-3

I have a situation where I need to get an array of all current user roles that are "less than or equal to" a specified role, in order to display certain "assigned" content.

I have created a CPT, with a custom taxonomy called gyo_kb_roleview, so I need to be able to query my CPT based on a meta_query where the content's allowed role is equal to or above the current users role.

So, if I have a role of 'Contributor', only users equal to Contributor or higher should be able to view said content, and anyone under would not be able to view it.

How can I do this?

Display Template:

<?php
// We don't want to allow direct access to this
defined('ABSPATH') OR die('No direct script access allowed');

// Get the theme header
get_header();

// Get the user's role
$_user = wp_get_current_user( );
$_role = 'Anonymous';
if( is_user_logged_in() ){
    $_role = ucfirst( $_user->roles[0] );
}

// Query for our CPT taxonomies, Filter the query based on what articles should show for the allowed roles
$args = array( 'post_type'=>'gyo_kbs', 'posts_per_page'=>-1, 'orderby' => 'menu_order', 'order' => 'ASC', 'meta_query' => array(
        array(
          'key' => 'gyo_kb_roleview',
          'value' => $_role, // i am thinking I need to pass an array of "allowed" roles here and add an 'IN'... i just dont know how to procure said array
        )
      ), );

$the_query = new WP_Query ( $args );
while ( $the_query -> have_posts() ) : $the_query -> the_post();

    echo '<h1>' . $post -> post_title . '</h1>';

endwhile;
wp_reset_query();

?>

<?php

// Get the theme footer
get_footer();
  • 5
    WP doesn't have a less than / more than role relationship, and when you check for a specific role you may not get the results you were expecting. Instead best practice is to check by capability. When you register your post type(s), look into map_meta_cap and you can then assign whatever specific capability you need to whatever roles you need to. For example, you might have a read_cpt capability (replace 'cpt' with your cpt name to be clearer) which you would then assign to whichever roles you want to be able to read those posts. – WebElaine Apr 2 '18 at 18:14
  • While I appreciate the comment Elaine, with this excercise I am not interested in hearing your opinions on "best practice".: prntscr.com/izvf7y – Kevin Apr 2 '18 at 18:26
  • 4
    The numeric values are not reliable, they should not be used at all. As Elaine said, roles are not hierarchical, they are a collection of capabilities. Treat the system as it is, not as you wish it should be. :) – fuxia Apr 2 '18 at 18:37
  • 2
    WordPress roles are not hierarchical. If you want hierarchical roles, you should use a different CMS. – Nathan Johnson Apr 2 '18 at 18:50
  • 2
    @Kevin Stop being a jerk and listen to people who are trying to help you. The idea of a 'lowest access role' is a fundamentally incorrect way of describing this functionality in WordPress. Roles are not hierarchical, so the UI in your screenshot doesn't make sense. If you must have roles it would make more sense to have a multi-select for selecting which roles can or can't have access. – Jacob Peattie Apr 3 '18 at 0:50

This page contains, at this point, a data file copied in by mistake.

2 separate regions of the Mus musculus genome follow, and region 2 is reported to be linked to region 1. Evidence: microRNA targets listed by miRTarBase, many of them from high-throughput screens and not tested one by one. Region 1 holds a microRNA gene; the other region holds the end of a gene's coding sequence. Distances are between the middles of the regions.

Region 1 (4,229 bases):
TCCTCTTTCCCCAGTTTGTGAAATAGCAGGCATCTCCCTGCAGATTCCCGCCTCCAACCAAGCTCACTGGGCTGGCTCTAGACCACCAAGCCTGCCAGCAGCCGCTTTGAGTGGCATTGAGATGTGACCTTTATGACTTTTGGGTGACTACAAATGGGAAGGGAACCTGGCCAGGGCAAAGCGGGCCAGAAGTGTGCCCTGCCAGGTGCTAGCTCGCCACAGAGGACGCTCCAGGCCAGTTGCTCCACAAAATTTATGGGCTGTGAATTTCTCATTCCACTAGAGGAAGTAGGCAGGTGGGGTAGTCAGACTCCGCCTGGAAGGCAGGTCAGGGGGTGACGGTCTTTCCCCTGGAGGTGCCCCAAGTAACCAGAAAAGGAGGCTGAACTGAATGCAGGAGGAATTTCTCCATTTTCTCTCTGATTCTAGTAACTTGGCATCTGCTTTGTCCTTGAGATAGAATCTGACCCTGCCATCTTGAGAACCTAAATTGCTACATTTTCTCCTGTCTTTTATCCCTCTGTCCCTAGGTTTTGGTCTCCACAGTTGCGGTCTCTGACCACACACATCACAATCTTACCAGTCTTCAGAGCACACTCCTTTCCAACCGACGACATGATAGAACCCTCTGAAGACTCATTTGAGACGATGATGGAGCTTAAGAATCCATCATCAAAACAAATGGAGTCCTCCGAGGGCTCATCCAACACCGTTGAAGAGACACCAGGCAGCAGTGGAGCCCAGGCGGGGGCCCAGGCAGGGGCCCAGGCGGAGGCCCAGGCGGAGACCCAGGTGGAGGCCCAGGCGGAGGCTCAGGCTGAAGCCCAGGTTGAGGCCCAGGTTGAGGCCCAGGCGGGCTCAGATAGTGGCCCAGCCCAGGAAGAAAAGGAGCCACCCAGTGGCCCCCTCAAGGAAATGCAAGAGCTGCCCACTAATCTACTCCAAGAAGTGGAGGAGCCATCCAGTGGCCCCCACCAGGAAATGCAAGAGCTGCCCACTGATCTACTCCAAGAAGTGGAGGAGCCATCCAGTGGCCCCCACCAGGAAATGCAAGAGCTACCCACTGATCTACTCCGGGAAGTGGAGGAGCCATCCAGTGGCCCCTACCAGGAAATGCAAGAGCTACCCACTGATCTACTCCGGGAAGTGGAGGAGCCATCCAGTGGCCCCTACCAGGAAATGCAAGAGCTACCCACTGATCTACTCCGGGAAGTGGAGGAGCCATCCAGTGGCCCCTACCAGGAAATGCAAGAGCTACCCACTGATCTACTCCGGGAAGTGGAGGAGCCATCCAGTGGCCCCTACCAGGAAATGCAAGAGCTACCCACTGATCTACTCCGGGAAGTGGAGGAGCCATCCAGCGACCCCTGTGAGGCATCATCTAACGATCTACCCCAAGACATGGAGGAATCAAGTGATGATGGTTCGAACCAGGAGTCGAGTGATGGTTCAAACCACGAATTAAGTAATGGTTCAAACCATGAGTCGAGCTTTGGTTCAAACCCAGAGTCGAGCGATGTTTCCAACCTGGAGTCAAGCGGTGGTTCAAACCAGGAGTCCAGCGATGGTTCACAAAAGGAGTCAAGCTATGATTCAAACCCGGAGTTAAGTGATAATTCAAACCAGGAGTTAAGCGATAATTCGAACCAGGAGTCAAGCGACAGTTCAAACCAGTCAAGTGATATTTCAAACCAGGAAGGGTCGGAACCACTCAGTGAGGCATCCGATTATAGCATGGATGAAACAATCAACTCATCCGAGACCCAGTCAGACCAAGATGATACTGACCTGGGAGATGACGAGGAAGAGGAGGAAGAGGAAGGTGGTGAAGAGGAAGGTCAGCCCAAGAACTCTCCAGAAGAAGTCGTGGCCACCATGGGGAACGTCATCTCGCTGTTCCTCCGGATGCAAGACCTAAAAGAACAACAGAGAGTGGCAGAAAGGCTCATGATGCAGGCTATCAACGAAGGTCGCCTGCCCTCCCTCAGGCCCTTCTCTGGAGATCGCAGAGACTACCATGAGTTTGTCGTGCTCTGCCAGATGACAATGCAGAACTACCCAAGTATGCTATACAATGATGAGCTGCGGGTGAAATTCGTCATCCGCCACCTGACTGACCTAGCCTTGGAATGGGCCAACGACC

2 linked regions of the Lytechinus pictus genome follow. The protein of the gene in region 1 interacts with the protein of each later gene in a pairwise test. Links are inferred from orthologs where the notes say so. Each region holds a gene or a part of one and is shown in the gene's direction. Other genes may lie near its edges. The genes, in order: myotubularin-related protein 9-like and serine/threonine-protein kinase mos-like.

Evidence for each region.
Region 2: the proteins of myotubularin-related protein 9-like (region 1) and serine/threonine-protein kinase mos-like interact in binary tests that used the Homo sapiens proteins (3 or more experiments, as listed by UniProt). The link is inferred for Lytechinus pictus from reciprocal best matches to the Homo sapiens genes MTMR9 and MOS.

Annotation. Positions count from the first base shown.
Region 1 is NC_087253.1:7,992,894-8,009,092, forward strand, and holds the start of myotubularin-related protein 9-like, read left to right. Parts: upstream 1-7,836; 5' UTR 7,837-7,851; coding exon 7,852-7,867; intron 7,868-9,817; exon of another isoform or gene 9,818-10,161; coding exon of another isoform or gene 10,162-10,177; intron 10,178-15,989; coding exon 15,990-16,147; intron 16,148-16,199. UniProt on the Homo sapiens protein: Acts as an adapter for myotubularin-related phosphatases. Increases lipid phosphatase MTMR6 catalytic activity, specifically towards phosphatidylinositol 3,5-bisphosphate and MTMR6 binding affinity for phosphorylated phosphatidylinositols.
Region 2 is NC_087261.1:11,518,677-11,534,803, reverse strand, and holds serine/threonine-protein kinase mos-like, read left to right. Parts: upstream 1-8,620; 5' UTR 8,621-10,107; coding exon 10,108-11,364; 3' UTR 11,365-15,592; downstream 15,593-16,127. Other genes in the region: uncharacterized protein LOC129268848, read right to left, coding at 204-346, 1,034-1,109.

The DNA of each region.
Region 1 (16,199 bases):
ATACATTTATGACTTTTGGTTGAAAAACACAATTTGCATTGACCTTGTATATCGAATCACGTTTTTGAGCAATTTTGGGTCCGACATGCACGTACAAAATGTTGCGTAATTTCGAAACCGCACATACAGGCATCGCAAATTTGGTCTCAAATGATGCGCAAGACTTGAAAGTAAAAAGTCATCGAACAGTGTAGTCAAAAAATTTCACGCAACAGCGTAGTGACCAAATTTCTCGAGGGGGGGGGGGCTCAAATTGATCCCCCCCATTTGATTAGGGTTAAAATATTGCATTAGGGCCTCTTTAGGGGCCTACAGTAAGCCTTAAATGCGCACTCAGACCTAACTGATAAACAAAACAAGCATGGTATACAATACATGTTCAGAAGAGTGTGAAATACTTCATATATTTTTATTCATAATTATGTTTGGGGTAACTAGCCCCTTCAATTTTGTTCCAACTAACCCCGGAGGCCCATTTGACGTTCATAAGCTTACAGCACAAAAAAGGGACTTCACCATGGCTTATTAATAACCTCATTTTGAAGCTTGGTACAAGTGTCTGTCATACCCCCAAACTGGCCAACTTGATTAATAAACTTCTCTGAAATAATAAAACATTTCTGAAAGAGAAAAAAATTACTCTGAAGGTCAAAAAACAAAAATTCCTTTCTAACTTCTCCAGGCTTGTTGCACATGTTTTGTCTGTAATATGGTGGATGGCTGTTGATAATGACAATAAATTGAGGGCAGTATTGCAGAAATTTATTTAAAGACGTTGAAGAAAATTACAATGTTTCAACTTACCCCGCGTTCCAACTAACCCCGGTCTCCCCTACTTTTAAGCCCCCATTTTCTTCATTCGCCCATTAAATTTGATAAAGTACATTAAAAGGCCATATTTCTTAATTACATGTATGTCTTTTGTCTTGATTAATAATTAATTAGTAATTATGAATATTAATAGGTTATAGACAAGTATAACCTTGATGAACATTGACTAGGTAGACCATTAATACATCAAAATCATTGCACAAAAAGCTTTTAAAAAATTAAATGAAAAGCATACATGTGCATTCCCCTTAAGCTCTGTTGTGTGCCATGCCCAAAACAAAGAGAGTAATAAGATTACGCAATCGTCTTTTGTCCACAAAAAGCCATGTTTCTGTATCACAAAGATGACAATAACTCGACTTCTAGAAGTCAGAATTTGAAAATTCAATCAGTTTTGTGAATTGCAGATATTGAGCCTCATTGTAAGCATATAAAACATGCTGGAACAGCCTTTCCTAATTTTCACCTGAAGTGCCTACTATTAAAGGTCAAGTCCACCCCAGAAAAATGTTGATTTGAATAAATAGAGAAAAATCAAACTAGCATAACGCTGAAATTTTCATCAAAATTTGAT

1

Create function to give role a numeric value:

function get_user_level($role){

    switch ($role) {

        case 'Contributor':
            return 1;
            );
            break;
        case 'Author':
            return 2;
            );
            break;
        case 'Editor':
            return 4;
            break;
        case 'Administrator':
            return 5;
            break;
        case 'Super Admin':
            return 6;
            break;

        default:
            return 0; // default subscriber or other roles
            break;
    }

}

Now you can do without meta query:

$args = array( 'post_type'=>'gyo_kbs', 'posts_per_page'=>-1, 'orderby' => 'menu_order', 'order' => 'ASC'); // Removed meta query

$the_query = new WP_Query ( $args );
while ( $the_query -> have_posts() ) : $the_query -> the_post();

    $allowed_role = get_post_meta( get_the_ID(), 'gyo_kb_roleview', true ); //get the meta value of allowed role

    if( get_user_level($_role) < get_user_level($allowed_role) ){ // $_role from your question
        continue; // skip post if the user role is less than allowed role
    }

    echo '<h1>' . $post -> post_title . '</h1>';

endwhile;
wp_reset_postdata();

Update: If You can save numeric value for the user role in post meta, Then you can do:

    $args = array( 'post_type'=>'gyo_kbs', 'posts_per_page'=>-1, 'orderby' => 'menu_order', 'order' => 'ASC', 
    'meta_query' => array(
     array(
            'key'     => 'gyo_kb_roleview',
            'value'   => get_user_level($_role),
            'compare' => '>='
        ),
    )
);
  • Looks a tad hacky. Whole point of utilizing the meta_query would be to filter the returned results, albeit resulting in a smaller dataset returned. While normal circumstances would dictate it is perfectly viable, however, in the off chance that I have over 1000 posts, there's no need to filter out the bad stuff after the query is run – Kevin Apr 2 '18 at 18:29
  • this also would break potential article counts... – Kevin Apr 2 '18 at 18:32
  • 1
    If you are using radio button. You should save corresponding numeric value for the role (Keep the same Label ) and then you can easily compare meta value in meta query and use above function to get numeric value of current user role – Bikash Waiba Apr 2 '18 at 18:51
  • Thanks. I am going to go with a spin-off of this so I can use the meta_query – Kevin Apr 2 '18 at 18:58
  • I have updated the code hope it helps. – Bikash Waiba Apr 2 '18 at 19:02

Your Answer

By clicking “Post Your Answer”, you agree to our terms of service, privacy policy and cookie policy

Not the answer you're looking for? Browse other questions tagged or ask your own question.